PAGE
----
Western countries have united to cause Russia to rethink its decision on whether to invade Ukraine or not.
Russia announced Tuesday that some troops will be moving back to their home bases after completing exercises, a day after Russian Foreign Minister Sergey Lavrov told Russian President Vladimir Putin that diplomacy still had a “chance” — and Kremlin spokesperson Dmitry Peskov said in a CNN’s report that Putin is “willing to negotiate.”
The question of what’s driving Russia’s latest quest has been doing its round in the media space.
According to Richard Haas, Council on Foreign Relations President, it could be due to the weakness perceived by Russia’s President Vladimir Putin in U.S. foreign policy.
“I think there is a decent chance that after Afghanistan after Jan 6th, against the last couple of years or 6- 7 years of American foreign policy, Putin might have essentially come to the conclusion that he could amass large amounts of forces on Ukraine border and essentially get away with it, that there would be at most a token Western response,” he said.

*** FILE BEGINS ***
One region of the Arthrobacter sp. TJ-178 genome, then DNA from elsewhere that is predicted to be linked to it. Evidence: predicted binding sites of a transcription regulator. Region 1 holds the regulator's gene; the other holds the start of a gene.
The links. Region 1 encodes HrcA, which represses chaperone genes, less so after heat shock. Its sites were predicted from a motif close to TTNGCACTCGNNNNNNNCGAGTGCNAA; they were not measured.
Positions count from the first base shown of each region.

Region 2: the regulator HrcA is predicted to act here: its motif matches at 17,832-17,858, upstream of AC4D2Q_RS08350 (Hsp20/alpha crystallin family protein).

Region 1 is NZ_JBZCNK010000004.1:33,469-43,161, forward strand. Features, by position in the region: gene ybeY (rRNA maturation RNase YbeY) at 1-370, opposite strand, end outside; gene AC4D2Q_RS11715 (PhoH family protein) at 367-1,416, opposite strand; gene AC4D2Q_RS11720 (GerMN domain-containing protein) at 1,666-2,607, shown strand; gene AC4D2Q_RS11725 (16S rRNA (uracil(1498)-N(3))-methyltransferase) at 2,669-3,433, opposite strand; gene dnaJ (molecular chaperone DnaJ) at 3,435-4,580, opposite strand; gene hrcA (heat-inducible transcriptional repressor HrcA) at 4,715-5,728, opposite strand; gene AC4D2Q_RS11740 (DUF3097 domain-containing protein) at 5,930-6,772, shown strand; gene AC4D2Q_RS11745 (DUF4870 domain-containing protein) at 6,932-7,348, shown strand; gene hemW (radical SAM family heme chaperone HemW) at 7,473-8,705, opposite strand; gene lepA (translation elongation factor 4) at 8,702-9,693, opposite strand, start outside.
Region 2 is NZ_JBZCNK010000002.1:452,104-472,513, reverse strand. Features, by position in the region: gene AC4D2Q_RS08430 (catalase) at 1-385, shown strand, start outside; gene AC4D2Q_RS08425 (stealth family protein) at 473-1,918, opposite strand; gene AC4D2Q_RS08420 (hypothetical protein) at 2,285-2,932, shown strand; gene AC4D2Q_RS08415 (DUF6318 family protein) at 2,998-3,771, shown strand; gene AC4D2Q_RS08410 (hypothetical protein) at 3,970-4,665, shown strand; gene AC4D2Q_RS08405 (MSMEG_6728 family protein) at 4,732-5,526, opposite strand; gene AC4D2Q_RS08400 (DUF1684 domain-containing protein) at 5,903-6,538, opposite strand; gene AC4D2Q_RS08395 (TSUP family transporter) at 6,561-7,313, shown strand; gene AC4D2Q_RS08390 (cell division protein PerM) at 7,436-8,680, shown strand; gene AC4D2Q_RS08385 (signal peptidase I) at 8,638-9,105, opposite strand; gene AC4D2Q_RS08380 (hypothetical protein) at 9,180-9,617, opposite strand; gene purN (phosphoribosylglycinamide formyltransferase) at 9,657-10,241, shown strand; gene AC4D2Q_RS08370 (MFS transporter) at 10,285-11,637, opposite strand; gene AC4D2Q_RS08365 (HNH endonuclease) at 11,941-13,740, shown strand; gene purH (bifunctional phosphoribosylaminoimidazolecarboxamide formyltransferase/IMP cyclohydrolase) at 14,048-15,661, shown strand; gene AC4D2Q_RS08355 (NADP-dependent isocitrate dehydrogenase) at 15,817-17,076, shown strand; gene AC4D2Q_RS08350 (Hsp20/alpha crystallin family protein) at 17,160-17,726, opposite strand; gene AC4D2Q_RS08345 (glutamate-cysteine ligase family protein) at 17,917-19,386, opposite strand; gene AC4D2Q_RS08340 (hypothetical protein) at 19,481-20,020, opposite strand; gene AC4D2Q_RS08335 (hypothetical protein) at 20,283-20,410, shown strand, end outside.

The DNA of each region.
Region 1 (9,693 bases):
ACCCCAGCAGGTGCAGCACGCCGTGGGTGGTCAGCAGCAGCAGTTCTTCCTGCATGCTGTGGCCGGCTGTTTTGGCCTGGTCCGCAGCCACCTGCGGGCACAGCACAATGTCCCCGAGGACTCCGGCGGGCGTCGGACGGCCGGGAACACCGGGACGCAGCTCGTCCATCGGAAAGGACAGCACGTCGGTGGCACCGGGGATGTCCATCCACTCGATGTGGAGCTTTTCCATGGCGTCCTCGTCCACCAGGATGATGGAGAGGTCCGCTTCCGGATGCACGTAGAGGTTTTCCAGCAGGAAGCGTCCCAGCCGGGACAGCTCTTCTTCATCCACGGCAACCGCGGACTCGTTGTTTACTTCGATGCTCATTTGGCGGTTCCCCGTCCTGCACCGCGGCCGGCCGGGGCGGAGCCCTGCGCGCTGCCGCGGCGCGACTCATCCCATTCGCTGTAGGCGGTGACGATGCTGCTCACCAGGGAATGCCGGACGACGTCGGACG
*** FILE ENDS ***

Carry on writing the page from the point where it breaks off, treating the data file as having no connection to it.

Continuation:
“My guess is he got more than he bargained for, and he’s trying to figure out now is, does he go ahead with an intervention? Hass posited.
He added, “If so, of what scale does he look at the diplomacy does he leave forces parked there for some time, but my sense is he underestimated us in part because of Afghanistan and is actually in some ways unhappily surprised with the breadth and depth of the U.S. led Western response.”
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Edited by Jesus Chan
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